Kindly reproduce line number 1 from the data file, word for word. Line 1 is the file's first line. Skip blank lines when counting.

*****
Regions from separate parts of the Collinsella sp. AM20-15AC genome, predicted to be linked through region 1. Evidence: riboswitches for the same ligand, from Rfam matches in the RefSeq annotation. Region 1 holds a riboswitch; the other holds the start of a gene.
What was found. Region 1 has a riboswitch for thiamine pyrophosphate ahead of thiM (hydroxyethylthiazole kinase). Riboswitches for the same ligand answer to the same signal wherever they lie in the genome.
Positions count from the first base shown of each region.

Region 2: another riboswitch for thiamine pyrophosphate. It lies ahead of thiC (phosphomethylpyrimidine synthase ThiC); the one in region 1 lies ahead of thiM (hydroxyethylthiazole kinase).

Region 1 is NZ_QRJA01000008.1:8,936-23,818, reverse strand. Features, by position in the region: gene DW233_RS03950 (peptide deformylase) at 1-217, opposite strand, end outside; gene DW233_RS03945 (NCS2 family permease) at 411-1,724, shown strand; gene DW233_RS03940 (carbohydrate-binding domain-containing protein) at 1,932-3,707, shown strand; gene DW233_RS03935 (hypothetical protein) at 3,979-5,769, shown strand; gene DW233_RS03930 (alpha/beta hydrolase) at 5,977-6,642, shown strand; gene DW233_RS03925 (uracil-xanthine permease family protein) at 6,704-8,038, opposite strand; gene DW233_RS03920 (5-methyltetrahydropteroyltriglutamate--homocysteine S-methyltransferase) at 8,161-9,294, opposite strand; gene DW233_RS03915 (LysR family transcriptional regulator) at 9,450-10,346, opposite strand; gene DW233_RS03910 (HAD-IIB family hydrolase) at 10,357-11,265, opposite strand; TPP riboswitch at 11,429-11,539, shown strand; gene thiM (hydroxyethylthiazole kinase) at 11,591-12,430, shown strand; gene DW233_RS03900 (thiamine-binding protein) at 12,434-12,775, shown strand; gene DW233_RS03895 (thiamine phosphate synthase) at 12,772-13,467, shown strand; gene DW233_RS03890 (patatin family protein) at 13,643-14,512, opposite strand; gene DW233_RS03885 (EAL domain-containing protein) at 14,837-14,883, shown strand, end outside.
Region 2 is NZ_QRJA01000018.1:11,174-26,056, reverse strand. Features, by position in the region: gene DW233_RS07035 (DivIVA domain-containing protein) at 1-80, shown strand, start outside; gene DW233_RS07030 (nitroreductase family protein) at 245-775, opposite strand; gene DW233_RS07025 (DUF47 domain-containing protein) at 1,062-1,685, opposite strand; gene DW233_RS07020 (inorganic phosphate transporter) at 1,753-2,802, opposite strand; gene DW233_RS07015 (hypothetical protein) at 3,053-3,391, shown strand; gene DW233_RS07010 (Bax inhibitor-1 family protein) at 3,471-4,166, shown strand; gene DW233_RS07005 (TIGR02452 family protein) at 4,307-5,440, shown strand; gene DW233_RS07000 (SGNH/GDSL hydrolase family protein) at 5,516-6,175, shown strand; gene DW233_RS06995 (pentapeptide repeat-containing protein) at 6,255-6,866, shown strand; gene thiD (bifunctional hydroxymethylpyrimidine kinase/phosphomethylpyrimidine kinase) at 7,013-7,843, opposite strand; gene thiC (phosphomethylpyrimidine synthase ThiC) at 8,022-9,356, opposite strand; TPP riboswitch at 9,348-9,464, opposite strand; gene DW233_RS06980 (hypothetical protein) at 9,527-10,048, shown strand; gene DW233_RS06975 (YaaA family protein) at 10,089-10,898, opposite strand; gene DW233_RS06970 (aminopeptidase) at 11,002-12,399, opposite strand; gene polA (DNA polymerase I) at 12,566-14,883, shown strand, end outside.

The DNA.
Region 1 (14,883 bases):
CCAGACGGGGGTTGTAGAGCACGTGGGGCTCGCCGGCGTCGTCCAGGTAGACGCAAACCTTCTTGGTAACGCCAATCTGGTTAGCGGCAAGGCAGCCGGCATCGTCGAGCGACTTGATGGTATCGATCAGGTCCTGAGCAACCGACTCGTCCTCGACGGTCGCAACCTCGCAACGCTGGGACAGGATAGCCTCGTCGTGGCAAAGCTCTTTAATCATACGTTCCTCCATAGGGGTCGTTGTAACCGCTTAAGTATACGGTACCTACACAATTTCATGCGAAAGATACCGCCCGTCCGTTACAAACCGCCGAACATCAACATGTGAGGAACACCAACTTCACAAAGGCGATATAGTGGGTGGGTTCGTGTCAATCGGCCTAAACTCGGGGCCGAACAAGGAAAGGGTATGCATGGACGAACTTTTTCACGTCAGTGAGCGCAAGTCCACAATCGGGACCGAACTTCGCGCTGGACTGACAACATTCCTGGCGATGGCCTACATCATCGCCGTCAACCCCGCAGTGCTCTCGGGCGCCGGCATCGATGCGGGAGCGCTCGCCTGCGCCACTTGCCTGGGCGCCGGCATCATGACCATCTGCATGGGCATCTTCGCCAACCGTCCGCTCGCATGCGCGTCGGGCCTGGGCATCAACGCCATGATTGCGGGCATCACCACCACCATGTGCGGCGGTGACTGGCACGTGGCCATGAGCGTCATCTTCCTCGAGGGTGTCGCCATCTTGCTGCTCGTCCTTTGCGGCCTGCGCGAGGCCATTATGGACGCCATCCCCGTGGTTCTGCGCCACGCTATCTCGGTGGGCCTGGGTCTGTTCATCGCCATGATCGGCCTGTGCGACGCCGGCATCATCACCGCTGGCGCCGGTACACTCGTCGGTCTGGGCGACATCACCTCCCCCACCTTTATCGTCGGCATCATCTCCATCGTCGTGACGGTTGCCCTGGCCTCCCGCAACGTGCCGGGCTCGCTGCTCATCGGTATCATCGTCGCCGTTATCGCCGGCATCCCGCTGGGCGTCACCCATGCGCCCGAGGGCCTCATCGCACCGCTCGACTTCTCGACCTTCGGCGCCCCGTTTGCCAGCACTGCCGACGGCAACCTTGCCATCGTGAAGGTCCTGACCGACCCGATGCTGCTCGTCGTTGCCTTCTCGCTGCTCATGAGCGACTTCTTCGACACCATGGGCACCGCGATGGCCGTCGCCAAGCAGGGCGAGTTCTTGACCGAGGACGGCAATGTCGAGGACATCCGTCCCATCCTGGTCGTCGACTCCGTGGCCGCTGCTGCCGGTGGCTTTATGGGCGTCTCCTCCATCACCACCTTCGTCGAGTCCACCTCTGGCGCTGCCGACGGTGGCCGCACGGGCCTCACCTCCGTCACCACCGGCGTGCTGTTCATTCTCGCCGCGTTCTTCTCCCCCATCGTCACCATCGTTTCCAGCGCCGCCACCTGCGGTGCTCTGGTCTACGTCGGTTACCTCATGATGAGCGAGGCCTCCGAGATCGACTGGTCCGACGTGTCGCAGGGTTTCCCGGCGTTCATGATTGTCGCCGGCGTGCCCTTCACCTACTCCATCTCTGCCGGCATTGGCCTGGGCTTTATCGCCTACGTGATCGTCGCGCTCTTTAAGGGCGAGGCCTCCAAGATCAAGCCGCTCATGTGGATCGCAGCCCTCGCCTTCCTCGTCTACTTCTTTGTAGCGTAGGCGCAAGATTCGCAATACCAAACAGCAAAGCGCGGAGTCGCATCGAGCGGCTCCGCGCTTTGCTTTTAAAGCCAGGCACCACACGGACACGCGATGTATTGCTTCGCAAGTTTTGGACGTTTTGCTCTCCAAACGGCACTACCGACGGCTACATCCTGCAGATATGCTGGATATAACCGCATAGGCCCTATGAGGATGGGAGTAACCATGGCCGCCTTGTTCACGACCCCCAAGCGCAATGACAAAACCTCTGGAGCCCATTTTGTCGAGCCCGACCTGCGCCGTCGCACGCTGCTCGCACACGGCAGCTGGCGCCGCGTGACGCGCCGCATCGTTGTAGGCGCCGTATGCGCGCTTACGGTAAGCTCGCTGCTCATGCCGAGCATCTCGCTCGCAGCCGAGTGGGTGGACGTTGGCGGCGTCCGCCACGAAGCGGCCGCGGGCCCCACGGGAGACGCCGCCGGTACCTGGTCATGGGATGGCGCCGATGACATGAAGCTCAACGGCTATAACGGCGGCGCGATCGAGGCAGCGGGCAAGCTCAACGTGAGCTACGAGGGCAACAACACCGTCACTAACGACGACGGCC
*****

Regions from separate parts of the Collinsella sp. AM20-15AC genome, predicted to be linked through region 1. Evidence: riboswitches for the same ligand, from Rfam matches in the RefSeq annotation. Region 1 holds a riboswitch; the other holds the start of a gene.